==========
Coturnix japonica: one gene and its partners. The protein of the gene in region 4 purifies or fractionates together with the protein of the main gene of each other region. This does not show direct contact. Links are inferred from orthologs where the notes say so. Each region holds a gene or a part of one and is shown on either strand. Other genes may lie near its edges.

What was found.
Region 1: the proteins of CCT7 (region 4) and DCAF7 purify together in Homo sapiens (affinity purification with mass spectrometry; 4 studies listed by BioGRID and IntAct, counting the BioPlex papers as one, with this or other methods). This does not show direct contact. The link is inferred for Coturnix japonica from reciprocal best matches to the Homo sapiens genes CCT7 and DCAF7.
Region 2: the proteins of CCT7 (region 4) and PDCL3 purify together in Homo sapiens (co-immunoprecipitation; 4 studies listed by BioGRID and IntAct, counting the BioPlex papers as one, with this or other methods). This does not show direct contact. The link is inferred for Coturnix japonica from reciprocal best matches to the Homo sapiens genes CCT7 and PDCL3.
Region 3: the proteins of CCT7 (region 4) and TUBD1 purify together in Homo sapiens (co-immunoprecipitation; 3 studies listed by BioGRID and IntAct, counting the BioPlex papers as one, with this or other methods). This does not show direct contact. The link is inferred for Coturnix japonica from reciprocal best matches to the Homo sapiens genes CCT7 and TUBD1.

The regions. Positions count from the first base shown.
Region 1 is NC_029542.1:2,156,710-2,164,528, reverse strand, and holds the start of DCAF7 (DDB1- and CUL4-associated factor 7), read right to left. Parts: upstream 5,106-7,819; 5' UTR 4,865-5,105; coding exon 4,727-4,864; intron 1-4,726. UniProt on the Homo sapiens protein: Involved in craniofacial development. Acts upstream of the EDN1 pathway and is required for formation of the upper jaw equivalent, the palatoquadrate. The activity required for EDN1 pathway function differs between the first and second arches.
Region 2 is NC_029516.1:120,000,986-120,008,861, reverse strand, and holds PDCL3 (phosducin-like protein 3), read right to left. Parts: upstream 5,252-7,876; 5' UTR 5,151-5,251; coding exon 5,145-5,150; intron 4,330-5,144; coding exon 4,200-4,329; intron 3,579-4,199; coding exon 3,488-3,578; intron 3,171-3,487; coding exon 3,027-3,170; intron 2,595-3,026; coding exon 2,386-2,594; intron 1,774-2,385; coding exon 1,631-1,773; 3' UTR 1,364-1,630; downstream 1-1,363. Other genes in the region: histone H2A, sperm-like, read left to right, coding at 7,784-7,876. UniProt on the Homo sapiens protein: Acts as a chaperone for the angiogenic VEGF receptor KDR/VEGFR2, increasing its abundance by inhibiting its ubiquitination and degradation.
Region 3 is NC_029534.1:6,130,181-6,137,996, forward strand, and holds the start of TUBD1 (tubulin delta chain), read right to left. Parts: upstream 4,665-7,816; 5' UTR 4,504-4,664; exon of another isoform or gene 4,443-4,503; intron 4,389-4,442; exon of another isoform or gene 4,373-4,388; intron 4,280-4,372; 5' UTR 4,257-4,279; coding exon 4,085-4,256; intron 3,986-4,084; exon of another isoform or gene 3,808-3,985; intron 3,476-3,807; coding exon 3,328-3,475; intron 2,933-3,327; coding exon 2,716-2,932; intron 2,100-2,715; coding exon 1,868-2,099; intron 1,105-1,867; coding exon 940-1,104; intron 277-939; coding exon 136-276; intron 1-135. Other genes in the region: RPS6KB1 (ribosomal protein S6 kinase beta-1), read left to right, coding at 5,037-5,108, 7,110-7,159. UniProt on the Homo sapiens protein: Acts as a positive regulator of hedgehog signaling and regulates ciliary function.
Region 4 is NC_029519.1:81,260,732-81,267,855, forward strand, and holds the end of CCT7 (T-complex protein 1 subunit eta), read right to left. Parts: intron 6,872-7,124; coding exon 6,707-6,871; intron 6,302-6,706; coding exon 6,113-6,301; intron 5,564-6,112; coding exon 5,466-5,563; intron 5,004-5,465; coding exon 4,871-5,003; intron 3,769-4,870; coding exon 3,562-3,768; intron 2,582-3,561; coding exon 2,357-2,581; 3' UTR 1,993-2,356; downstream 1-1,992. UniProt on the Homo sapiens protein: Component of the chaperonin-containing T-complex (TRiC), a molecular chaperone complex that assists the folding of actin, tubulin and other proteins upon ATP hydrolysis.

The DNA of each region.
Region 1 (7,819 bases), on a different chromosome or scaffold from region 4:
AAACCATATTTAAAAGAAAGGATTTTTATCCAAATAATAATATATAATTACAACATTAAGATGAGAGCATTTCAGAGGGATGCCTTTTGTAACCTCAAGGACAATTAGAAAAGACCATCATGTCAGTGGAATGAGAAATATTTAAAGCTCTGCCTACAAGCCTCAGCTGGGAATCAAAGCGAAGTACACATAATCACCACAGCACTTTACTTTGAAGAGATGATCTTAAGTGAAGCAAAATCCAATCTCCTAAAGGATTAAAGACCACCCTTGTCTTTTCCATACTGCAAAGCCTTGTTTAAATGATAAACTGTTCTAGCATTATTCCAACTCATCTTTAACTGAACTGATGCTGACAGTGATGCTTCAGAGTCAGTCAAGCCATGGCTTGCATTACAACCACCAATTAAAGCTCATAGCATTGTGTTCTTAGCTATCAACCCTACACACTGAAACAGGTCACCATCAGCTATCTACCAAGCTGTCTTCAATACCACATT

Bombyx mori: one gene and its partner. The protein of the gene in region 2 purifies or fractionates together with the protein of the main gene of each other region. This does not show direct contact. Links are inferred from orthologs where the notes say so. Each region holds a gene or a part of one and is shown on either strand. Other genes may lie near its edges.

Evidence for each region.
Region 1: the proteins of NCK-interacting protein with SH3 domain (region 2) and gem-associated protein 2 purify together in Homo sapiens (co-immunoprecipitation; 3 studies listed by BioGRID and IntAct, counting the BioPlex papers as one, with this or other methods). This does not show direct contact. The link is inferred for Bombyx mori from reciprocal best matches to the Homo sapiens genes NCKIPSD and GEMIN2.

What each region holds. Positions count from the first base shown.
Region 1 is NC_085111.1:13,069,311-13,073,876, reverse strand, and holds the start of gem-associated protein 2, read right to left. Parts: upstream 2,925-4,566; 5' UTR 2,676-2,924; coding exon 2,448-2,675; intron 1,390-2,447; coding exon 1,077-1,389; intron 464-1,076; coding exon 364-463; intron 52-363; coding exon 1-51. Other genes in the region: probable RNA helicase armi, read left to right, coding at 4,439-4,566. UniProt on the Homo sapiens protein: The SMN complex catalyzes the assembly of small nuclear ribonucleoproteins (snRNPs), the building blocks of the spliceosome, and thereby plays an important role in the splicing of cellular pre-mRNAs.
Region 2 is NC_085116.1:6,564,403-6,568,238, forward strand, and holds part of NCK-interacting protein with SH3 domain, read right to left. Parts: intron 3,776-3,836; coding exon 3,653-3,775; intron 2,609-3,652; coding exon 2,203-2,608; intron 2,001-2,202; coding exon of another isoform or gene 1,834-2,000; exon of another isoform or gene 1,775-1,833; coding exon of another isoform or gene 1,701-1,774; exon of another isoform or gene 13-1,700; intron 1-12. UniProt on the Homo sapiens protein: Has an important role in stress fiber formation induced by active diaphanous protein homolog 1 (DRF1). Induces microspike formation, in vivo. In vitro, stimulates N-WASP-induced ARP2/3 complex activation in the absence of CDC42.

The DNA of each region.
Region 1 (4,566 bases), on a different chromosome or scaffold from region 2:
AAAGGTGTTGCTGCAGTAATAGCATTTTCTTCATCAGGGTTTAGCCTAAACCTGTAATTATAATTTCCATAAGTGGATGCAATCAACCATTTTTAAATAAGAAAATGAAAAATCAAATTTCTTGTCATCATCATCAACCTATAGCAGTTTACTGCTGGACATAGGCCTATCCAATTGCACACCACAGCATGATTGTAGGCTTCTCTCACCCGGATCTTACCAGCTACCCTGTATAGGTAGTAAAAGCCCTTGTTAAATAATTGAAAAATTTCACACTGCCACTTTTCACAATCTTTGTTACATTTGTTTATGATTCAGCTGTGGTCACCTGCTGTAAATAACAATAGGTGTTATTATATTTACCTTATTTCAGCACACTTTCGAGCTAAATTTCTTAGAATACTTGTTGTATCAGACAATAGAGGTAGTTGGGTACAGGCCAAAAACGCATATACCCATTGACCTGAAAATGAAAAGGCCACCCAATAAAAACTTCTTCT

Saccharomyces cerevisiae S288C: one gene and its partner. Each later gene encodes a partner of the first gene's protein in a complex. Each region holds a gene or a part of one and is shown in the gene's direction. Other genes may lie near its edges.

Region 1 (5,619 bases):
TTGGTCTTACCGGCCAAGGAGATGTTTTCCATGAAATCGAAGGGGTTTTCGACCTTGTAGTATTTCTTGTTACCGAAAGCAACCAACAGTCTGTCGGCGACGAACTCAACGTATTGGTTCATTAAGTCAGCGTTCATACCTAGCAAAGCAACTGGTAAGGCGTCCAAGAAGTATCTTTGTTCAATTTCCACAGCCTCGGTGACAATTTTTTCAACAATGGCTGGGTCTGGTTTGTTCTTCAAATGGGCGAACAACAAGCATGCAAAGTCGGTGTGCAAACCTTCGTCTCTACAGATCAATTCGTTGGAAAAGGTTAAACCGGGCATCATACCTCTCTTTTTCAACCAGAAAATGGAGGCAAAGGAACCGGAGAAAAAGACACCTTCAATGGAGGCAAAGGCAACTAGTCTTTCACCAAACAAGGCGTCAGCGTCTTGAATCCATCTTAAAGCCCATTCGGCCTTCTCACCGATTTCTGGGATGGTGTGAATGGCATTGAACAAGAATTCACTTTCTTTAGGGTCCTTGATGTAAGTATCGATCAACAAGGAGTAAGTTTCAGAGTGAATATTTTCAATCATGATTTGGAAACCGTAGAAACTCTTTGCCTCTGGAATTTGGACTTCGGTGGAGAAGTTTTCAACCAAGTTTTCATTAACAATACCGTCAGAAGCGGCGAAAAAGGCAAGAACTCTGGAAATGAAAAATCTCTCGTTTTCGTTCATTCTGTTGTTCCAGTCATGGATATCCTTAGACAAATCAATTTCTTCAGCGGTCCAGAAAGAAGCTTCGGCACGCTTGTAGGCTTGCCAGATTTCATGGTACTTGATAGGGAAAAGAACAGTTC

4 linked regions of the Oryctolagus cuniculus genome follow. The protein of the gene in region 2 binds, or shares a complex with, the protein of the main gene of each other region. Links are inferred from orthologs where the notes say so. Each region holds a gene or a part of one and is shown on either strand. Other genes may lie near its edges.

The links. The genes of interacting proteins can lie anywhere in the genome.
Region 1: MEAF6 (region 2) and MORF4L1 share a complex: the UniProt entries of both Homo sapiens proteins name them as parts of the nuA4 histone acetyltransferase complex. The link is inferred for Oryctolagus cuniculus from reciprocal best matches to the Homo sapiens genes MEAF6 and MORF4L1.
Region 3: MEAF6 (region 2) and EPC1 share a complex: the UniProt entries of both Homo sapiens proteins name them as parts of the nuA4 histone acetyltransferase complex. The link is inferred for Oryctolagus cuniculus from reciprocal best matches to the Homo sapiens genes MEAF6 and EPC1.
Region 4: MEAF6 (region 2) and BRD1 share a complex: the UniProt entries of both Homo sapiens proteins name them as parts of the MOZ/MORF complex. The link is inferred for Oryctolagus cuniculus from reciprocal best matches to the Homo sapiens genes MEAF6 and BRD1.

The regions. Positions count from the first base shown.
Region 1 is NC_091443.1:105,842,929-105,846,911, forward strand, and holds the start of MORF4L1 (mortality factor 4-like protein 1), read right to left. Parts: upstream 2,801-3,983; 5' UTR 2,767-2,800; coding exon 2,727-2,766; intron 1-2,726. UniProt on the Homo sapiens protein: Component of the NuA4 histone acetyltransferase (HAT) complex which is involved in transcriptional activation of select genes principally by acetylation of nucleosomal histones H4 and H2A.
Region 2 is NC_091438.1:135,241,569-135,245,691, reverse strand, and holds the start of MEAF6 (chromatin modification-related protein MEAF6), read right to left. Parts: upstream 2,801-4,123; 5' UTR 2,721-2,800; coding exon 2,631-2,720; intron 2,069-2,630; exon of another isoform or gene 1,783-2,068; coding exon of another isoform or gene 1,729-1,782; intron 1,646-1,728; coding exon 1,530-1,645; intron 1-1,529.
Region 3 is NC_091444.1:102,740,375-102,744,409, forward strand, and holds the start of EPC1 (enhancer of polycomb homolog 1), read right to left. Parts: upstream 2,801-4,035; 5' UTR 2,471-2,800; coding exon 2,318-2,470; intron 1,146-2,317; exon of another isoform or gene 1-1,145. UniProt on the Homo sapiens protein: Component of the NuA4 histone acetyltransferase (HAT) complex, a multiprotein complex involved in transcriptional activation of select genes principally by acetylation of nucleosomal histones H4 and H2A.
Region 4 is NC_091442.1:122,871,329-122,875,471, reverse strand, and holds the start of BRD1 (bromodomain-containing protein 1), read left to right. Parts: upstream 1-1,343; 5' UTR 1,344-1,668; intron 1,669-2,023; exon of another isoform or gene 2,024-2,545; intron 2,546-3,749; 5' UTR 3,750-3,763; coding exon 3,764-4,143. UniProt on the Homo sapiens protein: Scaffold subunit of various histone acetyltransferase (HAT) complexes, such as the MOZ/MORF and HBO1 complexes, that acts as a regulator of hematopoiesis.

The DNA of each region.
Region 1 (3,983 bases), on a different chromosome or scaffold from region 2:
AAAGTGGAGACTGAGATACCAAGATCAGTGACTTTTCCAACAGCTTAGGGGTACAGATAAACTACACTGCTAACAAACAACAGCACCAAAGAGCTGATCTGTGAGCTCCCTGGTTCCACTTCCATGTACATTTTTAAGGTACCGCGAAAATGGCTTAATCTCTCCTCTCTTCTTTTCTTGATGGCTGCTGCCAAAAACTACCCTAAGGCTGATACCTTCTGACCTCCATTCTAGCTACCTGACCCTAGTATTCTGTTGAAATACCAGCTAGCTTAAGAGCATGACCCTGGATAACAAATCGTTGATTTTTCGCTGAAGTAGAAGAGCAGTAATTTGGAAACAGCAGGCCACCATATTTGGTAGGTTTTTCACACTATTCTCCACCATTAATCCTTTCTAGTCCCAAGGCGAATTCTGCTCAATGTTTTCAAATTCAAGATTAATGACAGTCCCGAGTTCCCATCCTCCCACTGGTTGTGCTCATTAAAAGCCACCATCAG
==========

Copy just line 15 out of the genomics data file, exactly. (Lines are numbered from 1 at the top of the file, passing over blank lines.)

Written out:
Evidence for each region.